How long do I have to review and sign the bank addendums?
In most cases, the sooner you sign and return the bank addendums to the listing agent, the better. The listing agent should give you a deadline in their instructions; however, a good rule of thumb is no later than 24 hours. If you are unable to meet the deadline for some reason, make sure you tell the listing agent. Otherwise, Fannie Mae has the right to cancel the offer and move onto the next buyer.
Why do I have to sign an Owner Occupant Certification?
Fannie Mae has implemented a form called an Owner Occupant Certification to ensure proper handling of purchases by non-owner occupants. This form is to help prevent fraudulent transactions where a buyer may say they plan to occupy the property but really have no intention of living there as their primary residence. The Owner Occupant Certification “certifies” that as consistent with your initial offer, you are in fact a true owner-occupant.
What if I decide I want to add or remove someone from the contract paperwork?
Fannie Mae may allow you to make changes to the purchase if the changes are as follows:
If you want to remove a name from the contract paperwork, you must submit a request in writing to the listing agent with an explanation for the change. Fannie Mae must approve the change first before an amendment to the sales contract can be prepared.
You can not add a buyer to the loan or contract at any point during the escrow process. Once the offer is accepted and paperwork has been signed, a change like this will require cancellation of the contract and the new terms resubmitted for approval. You will also be required to submit a new Pre-Qualification form with all qualifying parties.
How long does it take to get a response from Fannie Mae?
If you (or your real estate consultant) have submitted an offer with all the proper documentation as required by the listing agent, most offers will be responded to within 48 hours. If you (or your real estate consultant) fail to follow the instructions given by the listing agent, this could prevent your offer from being submitted to Fannie Mae in a timely manner.
Fannie Mae will never counter your offer in writing. This is vastly different than a traditional purchase. The listing agent will most likely email you (or your real estate consultant), which will be the next best thing to “in writing”.
What happens if there are multiple offers?
If there are multiple offers on the property, you will be asked to provide your “highest and best” offer. If multiple offers are received, it could take several days before you hear a response back. If you do not get your offer accepted, you may have the option to remain in a “back up” position. If anything should happen to the accepted offer, your offer could move into first position. Your real estate consultant can guide you through this process.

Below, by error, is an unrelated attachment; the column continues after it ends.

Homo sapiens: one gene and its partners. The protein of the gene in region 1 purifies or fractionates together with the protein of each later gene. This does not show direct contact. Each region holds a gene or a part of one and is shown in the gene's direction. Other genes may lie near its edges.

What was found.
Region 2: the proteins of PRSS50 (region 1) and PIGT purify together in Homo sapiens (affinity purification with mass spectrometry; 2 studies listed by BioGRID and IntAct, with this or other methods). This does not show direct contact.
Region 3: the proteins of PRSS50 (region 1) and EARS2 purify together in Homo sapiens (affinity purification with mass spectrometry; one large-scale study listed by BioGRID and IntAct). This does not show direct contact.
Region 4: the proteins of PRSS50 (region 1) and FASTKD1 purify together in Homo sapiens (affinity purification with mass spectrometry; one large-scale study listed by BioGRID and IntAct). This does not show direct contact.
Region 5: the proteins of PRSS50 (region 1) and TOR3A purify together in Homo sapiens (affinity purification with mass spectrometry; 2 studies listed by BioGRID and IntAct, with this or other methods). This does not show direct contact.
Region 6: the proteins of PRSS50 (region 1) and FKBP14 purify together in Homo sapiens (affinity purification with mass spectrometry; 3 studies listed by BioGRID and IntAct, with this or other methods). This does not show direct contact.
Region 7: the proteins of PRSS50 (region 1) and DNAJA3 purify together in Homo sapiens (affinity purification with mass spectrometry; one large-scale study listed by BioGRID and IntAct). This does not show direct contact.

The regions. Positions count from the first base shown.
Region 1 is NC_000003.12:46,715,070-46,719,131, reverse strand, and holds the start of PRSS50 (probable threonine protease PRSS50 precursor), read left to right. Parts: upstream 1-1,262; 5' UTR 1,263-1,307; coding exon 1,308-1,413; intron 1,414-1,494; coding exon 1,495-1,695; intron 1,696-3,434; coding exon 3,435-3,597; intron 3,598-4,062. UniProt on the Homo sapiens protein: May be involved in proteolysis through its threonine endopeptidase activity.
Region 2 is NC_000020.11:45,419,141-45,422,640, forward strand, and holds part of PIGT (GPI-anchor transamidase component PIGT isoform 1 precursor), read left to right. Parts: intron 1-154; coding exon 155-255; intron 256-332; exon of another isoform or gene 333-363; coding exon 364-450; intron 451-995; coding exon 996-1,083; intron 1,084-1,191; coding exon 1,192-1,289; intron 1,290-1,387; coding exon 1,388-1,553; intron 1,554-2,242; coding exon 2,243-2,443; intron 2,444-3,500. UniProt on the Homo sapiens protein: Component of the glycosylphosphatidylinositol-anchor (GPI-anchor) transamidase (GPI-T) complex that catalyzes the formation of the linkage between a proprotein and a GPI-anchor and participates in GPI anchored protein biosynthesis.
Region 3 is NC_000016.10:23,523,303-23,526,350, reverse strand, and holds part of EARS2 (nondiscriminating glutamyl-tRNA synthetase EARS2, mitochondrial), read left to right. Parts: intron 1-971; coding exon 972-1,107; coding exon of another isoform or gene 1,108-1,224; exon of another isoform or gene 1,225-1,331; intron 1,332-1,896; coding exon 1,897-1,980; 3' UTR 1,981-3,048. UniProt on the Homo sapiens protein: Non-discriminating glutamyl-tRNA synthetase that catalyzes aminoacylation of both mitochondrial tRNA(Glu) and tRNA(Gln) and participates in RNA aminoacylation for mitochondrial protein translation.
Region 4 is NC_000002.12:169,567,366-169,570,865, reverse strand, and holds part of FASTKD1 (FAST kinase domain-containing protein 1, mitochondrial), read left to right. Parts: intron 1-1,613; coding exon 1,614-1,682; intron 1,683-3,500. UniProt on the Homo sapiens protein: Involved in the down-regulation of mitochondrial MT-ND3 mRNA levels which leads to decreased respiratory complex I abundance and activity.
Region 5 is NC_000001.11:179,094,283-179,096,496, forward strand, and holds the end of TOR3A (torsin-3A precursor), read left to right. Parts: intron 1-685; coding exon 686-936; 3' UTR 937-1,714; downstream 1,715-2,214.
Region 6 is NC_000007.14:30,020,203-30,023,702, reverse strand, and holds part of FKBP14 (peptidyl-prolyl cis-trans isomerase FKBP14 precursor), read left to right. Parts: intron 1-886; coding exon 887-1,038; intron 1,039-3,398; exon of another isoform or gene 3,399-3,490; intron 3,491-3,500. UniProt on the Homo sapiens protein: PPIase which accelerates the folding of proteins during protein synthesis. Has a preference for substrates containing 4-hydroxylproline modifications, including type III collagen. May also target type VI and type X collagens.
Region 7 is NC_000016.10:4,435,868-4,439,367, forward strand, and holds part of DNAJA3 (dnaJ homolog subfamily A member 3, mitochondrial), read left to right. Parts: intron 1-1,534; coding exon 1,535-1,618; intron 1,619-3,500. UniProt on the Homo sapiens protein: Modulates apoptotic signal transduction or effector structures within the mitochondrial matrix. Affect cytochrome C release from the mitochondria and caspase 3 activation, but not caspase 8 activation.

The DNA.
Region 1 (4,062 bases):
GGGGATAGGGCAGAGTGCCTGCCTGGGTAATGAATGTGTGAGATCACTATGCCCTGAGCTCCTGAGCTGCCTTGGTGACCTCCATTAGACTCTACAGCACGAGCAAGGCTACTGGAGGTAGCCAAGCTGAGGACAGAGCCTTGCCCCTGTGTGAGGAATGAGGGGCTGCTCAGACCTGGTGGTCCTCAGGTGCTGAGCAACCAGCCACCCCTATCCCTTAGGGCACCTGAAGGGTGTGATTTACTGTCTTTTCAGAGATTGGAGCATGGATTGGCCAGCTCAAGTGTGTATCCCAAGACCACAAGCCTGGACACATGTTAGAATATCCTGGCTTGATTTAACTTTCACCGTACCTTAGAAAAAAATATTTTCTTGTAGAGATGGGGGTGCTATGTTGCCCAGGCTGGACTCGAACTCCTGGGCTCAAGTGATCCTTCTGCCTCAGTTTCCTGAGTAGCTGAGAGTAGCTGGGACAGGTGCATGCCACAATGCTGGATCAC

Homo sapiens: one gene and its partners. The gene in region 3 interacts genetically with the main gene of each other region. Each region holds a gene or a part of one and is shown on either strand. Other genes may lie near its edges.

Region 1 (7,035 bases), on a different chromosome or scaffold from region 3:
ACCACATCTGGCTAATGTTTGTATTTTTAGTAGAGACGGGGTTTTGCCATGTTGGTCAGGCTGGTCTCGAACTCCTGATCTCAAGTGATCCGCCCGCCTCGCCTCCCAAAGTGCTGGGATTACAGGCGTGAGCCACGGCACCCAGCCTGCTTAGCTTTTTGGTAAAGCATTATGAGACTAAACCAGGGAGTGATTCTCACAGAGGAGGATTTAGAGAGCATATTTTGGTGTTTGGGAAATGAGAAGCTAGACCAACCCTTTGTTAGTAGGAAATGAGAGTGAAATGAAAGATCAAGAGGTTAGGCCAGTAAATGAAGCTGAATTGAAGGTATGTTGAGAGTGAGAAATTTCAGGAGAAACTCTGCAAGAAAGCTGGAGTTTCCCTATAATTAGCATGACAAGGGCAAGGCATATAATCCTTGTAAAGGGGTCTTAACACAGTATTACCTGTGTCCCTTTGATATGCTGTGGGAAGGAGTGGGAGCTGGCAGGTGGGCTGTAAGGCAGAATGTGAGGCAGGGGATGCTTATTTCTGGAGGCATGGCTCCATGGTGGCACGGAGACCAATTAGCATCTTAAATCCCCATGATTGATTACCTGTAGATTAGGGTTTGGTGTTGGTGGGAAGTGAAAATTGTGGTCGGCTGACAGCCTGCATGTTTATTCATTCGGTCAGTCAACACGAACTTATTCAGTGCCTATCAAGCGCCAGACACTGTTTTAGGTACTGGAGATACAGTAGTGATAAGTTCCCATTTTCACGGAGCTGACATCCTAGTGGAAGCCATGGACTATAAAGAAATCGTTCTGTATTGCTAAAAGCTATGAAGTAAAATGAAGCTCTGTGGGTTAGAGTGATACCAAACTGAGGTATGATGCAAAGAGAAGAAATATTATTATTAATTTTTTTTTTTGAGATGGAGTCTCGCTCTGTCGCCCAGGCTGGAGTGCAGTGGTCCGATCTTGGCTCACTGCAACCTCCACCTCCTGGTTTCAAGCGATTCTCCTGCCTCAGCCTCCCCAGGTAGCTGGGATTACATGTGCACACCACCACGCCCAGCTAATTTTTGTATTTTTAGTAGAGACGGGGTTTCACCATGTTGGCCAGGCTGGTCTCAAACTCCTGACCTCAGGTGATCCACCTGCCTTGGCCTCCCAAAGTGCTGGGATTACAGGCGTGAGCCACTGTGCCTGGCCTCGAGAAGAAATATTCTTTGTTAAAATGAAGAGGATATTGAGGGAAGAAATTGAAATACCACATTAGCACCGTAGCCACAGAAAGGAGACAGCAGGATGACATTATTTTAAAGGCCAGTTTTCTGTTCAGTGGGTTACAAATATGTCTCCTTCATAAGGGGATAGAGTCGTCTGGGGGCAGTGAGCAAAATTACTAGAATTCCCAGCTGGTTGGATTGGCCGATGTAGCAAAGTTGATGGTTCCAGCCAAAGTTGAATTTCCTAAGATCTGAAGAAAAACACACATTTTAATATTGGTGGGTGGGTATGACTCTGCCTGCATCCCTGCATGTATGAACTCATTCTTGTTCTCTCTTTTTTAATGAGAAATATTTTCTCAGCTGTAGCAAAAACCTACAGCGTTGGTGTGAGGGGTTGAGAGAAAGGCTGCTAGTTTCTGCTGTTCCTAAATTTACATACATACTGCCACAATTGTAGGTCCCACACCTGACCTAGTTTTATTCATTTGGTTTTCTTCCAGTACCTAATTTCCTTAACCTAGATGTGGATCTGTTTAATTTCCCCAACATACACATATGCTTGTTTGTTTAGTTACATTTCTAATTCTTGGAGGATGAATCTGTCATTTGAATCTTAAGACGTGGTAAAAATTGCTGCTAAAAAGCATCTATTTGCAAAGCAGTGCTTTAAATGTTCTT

How much Earnest Money do I need? Will they take a personal check?
Customary earnest money deposits are 1% of the purchase price. If you are making an offer on a home listed for less than $100,000, you should be prepared to make a deposit of at least $1,000. In some cases, Fannie Mae may counter your offer with a specific dollar amount they want as earnest money. All earnest money deposits must be in one of the following forms: money order, cashier’s check or wired directly to the title company.
Initially, when you make an offer, you may use a personal check to submit with your required paperwork, unless the listing agent has requested something different. Once your offer is accepted you will need to be prepared to get a money order or cashier check payable to the correct title company. If you plan to wire the earnest money deposit, you will need to get the wiring instructions from the title company to make sure your earnest money is applied to the correct escrow. Earnest money must be deposited right away, unless otherwise instructed by the listing agent.
I haven’t decided who I want to use for my loan, can I still make an offer on Fannie Mae property?
Although shopping around for a home loan is always a good idea, you will want to have your loan approval in hand before making an offer on a Fannie Mae home. Depending on the asset manager, they may not even consider your offer without a Pre-Qualification Form. Your loan officer can provide this document to you or your real estate consultant.
What if I have cash?
If you are planning to pay cash for the property, you will need to provide a copy of your bank statement or an official document which supports the offer you are making in available funds. The “proof of funds” must be in your name (or the name of the person/company on the contract) and it must be dated within the last 30 days. In some cases, an exception can be made if you are pulling money from an investment or account that only provides statements once a quarter. Talk to your real estate consultant about this for more information.